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A Collection of MISR Imagery
MISR and AirMISR Simultaneously Observe African Grassland Fires
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MISR and AirMISR Simultaneously Observe African Grassland Fires
09/20/2000

These images of northeastern South Africa, near Kruger National Park, were acquired on September 7, 2000. The left image shows an 85-kilometer wide x 200-kilometer long area captured by MISR's aftward- viewing 45-degree camera. At lower left are the Drakensberg Mountains; to the east of this range a large burn scar with thin smoke plumes from still-smoldering fires is visible. Near the top of the image another large burn scar with an open-pit mine at its western edge can be seen. Other burn scars are scattered throughout the image.

Just above the center of the lefthand image is a polygonal burn scar with a set of smoke plumes from actively burning fires at its southwestern tip. The righthand image, which is a "zoomed-in" view of the area, was acquired almost simultaneously by MISR's airborne counterpart, AirMISR, aboard a NASA ER-2 high-altitude aircraft. AirMISR contains a single camera that rotates to different view angles; when this image was acquired the camera was pointed straight downward. Because the ER-2 aircraft flies at an altitude of 20 kilometers, whereas the Terra spacecraft orbits the Earth 700 kilometers above the ground, the AirMISR image has 35 times finer spatial resolution. The AirMISR image covers about 9 kilometers x 9 kilometers. Unlike the MISR view, the AirMISR data are in "raw" form and processing to remove radiometric and geometric distortions has not yet been performed.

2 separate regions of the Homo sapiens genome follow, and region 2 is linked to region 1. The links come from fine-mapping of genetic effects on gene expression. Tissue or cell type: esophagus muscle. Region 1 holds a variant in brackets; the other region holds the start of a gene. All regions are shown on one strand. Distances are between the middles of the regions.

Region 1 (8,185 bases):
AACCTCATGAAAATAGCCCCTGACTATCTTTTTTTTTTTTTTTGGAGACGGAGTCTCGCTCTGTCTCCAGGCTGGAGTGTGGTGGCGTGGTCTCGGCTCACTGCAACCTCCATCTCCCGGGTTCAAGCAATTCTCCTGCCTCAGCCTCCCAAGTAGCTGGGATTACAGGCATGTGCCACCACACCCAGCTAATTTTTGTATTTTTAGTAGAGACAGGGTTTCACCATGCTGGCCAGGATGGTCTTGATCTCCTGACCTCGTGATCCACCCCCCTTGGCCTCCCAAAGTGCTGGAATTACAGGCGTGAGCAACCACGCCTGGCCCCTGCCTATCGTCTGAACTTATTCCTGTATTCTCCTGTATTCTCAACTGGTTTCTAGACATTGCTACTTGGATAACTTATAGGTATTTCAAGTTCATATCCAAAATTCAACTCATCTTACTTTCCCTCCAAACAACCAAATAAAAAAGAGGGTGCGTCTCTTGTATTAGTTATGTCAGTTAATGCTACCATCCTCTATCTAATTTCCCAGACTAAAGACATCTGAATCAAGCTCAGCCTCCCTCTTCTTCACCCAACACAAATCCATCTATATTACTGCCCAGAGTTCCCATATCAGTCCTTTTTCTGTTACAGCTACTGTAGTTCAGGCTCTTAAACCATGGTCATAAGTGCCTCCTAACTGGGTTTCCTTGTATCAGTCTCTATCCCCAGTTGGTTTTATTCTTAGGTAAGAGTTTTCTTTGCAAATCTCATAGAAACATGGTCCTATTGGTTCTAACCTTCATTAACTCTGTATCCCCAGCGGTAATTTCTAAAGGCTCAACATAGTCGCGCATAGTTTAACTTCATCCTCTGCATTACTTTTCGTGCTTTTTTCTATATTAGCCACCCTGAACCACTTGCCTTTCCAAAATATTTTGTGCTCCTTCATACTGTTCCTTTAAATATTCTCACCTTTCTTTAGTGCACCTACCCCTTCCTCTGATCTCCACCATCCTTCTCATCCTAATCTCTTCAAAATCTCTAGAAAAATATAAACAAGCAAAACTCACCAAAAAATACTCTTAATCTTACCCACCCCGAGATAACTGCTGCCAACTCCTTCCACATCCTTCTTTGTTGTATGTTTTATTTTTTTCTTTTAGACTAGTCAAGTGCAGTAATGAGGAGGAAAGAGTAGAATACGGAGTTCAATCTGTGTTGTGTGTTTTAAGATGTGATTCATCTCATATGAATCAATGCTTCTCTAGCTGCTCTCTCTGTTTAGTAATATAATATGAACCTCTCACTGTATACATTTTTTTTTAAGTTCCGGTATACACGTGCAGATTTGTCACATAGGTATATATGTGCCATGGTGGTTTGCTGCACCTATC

Fires such as those shown in the images are deliberately set to burn off dry vegetation, and constitute a widespread agricultural practice in many parts of Africa. These MISR and AirMISR images are part of an international field, aircraft, and satellite data collection and analysis campaign known as SAFARI-2000, the Southern Africa Regional Science Intitiative. SAFARI-2000 is designed, in part, to study the effects of large-scale human activities on the regional climate, meteorology, and ecosystems.

MISR was built and is managed by NASA's Jet Propulsion Laboratory, Pasadena, CA, for NASA's Office of Earth Science, Washington, DC. The Terra satellite is managed by NASA's Goddard Space Flight Center, Greenbelt, MD. JPL is a division of the California Institute of Technology.

Credit: Image Credit: NASA/GSFC/JPL, MISR and AirMISR Teams.

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